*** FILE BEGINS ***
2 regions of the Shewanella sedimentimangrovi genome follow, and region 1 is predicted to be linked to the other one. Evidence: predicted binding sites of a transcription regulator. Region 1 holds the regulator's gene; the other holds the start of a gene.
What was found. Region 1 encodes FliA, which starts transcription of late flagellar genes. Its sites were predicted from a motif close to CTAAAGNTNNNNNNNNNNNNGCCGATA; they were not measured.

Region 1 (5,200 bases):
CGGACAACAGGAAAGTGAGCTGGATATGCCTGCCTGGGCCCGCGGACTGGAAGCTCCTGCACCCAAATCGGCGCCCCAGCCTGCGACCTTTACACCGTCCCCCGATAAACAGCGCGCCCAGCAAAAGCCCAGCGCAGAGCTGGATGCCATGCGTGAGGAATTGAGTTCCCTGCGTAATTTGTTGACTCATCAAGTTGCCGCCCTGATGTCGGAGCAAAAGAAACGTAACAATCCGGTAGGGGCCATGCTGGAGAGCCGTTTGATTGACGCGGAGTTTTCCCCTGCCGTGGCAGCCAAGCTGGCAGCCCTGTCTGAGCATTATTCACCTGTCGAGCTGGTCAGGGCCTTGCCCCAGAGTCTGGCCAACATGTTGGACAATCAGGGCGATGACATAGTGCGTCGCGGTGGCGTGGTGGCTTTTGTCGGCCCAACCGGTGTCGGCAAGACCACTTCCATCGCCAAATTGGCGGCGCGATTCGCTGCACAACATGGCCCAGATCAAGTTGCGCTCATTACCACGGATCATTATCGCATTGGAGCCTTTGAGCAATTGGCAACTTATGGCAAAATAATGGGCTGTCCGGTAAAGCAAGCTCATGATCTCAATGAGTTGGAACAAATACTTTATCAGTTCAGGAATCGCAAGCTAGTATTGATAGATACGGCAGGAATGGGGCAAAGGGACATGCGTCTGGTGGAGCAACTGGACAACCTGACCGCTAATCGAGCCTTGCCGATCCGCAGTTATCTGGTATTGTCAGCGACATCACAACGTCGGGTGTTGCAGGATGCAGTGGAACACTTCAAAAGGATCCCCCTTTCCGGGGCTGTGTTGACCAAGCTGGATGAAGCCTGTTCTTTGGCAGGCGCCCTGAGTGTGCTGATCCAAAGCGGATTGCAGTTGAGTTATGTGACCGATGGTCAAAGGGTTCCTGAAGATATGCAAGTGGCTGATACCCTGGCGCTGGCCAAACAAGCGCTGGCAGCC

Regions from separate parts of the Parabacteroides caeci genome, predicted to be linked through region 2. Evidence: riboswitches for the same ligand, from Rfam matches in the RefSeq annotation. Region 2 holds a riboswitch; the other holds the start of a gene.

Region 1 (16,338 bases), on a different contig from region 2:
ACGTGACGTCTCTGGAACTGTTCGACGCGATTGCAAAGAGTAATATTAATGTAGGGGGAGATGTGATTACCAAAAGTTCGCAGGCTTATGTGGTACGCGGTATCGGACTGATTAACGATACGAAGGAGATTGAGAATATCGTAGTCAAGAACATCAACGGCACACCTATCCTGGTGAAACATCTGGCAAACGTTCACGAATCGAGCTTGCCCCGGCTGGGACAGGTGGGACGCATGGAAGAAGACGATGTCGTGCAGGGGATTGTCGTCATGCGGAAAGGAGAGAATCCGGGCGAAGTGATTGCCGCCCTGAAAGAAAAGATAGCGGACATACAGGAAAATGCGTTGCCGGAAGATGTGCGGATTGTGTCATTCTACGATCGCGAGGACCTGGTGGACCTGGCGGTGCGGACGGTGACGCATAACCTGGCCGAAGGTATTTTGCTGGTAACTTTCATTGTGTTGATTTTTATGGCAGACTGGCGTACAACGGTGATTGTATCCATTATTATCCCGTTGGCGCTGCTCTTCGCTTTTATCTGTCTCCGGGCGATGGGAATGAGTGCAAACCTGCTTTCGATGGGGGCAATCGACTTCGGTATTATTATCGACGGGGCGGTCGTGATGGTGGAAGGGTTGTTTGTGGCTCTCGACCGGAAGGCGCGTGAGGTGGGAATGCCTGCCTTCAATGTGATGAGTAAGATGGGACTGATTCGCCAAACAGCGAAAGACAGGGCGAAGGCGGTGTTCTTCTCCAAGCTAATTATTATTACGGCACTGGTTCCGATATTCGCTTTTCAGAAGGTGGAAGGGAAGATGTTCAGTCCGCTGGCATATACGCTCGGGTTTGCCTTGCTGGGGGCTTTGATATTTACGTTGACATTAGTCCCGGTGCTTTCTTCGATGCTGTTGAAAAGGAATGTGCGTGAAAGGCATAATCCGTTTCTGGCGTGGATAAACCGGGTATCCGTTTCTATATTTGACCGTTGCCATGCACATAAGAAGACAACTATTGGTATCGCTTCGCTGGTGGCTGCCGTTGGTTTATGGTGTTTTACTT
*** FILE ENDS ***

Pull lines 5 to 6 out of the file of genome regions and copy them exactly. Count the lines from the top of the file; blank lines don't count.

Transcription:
Regions from separate parts of the Parabacteroides caeci genome, predicted to be linked through region 2. Evidence: riboswitches for the same ligand, from Rfam matches in the RefSeq annotation. Region 2 holds a riboswitch; the other holds the start of a gene.

Region 1 (16,338 bases), on a different contig from region 2: